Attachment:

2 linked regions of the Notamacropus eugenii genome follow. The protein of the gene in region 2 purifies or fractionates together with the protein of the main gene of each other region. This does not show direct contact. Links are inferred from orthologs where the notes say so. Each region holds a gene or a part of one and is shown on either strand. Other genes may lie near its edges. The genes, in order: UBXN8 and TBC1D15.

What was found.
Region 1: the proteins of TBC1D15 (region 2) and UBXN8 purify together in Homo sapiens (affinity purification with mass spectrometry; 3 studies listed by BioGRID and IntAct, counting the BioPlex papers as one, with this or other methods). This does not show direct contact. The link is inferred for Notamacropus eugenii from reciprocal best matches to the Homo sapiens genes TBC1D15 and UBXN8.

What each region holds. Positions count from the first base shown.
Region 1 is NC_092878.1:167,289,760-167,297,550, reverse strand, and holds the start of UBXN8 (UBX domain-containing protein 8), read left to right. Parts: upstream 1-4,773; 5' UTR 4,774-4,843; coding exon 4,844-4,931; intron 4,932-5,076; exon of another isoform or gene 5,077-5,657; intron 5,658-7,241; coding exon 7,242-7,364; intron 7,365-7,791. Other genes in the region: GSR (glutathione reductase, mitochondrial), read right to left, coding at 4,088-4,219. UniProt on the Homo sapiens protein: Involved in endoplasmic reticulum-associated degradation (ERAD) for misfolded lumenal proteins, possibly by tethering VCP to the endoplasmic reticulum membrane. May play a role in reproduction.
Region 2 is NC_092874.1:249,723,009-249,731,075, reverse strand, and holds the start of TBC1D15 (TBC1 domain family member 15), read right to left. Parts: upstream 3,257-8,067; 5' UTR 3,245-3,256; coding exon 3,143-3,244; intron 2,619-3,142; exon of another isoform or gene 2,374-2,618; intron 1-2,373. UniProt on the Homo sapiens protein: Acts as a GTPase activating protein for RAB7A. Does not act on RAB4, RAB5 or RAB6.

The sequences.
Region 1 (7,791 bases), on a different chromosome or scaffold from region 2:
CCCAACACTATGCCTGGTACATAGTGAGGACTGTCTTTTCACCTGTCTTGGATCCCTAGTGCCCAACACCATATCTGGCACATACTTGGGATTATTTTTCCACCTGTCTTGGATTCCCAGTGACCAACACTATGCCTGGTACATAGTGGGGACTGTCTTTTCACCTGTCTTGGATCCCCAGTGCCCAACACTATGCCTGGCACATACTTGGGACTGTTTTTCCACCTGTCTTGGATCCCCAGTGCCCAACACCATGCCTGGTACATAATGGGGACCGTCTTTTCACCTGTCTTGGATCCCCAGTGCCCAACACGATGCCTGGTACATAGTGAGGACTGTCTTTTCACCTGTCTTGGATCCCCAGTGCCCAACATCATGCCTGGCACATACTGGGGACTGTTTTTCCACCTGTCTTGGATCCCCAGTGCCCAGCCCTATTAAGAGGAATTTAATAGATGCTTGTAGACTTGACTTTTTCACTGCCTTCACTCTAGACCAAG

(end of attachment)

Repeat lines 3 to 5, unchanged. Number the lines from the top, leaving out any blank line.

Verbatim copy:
Region 1: the proteins of TBC1D15 (region 2) and UBXN8 purify together in Homo sapiens (affinity purification with mass spectrometry; 3 studies listed by BioGRID and IntAct, counting the BioPlex papers as one, with this or other methods). This does not show direct contact. The link is inferred for Notamacropus eugenii from reciprocal best matches to the Homo sapiens genes TBC1D15 and UBXN8.

What each region holds. Positions count from the first base shown.
Region 1 is NC_092878.1:167,289,760-167,297,550, reverse strand, and holds the start of UBXN8 (UBX domain-containing protein 8), read left to right. Parts: upstream 1-4,773; 5' UTR 4,774-4,843; coding exon 4,844-4,931; intron 4,932-5,076; exon of another isoform or gene 5,077-5,657; intron 5,658-7,241; coding exon 7,242-7,364; intron 7,365-7,791. Other genes in the region: GSR (glutathione reductase, mitochondrial), read right to left, coding at 4,088-4,219. UniProt on the Homo sapiens protein: Involved in endoplasmic reticulum-associated degradation (ERAD) for misfolded lumenal proteins, possibly by tethering VCP to the endoplasmic reticulum membrane. May play a role in reproduction.